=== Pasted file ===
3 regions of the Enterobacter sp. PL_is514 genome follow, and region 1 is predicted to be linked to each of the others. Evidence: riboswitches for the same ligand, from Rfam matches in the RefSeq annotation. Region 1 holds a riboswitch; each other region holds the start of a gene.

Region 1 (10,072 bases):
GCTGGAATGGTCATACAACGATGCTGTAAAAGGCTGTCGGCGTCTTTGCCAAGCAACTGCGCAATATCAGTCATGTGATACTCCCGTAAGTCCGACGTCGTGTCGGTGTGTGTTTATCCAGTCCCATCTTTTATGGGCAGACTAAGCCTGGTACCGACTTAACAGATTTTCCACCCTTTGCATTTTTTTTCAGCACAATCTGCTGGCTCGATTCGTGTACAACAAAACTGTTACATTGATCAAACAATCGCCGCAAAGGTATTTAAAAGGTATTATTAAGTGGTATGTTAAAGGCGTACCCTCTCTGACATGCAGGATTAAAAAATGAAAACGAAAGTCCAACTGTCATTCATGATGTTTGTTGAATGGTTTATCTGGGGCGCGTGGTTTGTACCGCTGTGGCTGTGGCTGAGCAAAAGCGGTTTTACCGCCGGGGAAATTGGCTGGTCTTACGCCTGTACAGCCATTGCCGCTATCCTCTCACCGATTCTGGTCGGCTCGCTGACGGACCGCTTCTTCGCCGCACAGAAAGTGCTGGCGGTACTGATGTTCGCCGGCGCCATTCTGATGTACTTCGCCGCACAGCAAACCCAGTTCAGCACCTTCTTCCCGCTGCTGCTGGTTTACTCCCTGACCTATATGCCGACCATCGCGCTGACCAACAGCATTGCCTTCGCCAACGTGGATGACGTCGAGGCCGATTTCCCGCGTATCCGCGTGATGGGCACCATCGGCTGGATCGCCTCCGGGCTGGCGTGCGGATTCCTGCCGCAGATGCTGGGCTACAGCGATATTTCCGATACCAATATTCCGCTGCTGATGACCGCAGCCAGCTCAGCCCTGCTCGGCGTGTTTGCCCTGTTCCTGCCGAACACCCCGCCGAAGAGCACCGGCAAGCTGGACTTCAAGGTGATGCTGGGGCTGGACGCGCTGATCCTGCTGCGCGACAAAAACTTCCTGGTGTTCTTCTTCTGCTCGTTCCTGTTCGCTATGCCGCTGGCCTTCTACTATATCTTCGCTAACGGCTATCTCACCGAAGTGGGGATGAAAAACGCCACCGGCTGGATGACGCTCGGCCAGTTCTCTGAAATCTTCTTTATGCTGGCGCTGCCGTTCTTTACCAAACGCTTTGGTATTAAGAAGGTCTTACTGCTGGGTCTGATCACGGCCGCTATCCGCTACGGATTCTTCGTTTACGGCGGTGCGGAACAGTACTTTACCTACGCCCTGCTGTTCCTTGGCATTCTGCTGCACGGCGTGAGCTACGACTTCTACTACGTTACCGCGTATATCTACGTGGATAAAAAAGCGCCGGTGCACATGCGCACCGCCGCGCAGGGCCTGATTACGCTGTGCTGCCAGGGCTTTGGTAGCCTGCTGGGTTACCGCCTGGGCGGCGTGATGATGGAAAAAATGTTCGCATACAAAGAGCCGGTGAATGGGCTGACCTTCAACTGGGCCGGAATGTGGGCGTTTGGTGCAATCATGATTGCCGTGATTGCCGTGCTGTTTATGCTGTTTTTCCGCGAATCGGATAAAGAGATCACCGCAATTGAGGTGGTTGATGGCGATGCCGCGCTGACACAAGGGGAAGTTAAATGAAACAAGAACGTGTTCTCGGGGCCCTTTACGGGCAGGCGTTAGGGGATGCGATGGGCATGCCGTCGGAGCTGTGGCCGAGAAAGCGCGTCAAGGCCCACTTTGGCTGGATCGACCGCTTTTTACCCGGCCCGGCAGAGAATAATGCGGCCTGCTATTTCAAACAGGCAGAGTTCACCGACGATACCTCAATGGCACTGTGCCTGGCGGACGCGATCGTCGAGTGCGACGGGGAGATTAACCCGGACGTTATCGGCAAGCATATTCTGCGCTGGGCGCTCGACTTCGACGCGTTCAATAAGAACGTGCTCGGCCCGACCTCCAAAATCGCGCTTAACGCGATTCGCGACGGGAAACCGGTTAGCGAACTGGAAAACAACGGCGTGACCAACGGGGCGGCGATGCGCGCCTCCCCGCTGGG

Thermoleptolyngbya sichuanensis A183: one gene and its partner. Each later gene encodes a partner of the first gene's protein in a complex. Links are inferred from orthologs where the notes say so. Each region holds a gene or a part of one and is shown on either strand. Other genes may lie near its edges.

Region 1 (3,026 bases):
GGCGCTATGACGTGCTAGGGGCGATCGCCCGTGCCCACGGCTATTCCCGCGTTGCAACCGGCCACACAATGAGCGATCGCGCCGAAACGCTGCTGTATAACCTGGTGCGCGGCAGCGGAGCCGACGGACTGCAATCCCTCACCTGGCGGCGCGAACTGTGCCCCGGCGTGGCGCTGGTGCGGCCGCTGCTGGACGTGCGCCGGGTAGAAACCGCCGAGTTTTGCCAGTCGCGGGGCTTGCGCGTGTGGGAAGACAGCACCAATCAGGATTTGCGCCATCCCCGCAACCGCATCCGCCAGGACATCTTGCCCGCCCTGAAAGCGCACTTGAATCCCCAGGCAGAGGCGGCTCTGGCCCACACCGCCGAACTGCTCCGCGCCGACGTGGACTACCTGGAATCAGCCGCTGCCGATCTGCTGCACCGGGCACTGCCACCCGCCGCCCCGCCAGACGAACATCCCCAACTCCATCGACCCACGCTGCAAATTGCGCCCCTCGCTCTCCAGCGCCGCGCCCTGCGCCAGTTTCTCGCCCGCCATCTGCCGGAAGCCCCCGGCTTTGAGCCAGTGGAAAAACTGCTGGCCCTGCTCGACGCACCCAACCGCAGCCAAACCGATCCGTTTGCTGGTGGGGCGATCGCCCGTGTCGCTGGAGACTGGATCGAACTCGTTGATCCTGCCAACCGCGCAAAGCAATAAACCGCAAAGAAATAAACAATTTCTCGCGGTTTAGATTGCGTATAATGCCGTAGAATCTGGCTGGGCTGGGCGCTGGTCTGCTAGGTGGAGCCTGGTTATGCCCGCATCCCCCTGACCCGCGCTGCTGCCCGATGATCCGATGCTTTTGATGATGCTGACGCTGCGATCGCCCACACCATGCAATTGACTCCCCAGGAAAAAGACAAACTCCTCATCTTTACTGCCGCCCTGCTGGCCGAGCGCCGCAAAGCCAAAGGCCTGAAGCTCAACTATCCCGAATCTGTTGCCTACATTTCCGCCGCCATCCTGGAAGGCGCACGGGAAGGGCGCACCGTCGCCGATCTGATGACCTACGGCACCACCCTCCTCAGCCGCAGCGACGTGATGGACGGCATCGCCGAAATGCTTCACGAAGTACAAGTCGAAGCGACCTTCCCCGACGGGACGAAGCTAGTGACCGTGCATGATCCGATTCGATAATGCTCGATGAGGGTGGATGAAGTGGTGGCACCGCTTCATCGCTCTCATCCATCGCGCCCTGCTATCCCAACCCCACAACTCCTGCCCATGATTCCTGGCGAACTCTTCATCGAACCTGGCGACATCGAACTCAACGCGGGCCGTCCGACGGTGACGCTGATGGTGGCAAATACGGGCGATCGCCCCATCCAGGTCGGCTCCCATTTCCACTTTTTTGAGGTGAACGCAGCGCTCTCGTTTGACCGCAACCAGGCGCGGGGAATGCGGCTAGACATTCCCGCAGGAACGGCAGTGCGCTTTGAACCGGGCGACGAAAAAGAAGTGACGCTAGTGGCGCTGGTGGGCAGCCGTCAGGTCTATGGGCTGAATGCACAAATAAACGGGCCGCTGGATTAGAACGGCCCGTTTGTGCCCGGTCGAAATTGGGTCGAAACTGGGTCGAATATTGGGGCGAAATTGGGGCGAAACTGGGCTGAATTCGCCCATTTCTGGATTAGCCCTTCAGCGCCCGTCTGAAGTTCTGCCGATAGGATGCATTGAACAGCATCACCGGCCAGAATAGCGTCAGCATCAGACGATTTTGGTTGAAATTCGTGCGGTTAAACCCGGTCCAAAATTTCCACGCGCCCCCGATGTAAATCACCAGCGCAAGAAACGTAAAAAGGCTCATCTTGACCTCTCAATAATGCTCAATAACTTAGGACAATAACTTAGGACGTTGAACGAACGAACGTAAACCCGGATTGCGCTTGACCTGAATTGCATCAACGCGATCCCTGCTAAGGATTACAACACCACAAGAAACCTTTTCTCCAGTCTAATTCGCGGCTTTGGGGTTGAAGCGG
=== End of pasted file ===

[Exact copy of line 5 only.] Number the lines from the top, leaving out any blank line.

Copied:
Region 1 (3,026 bases):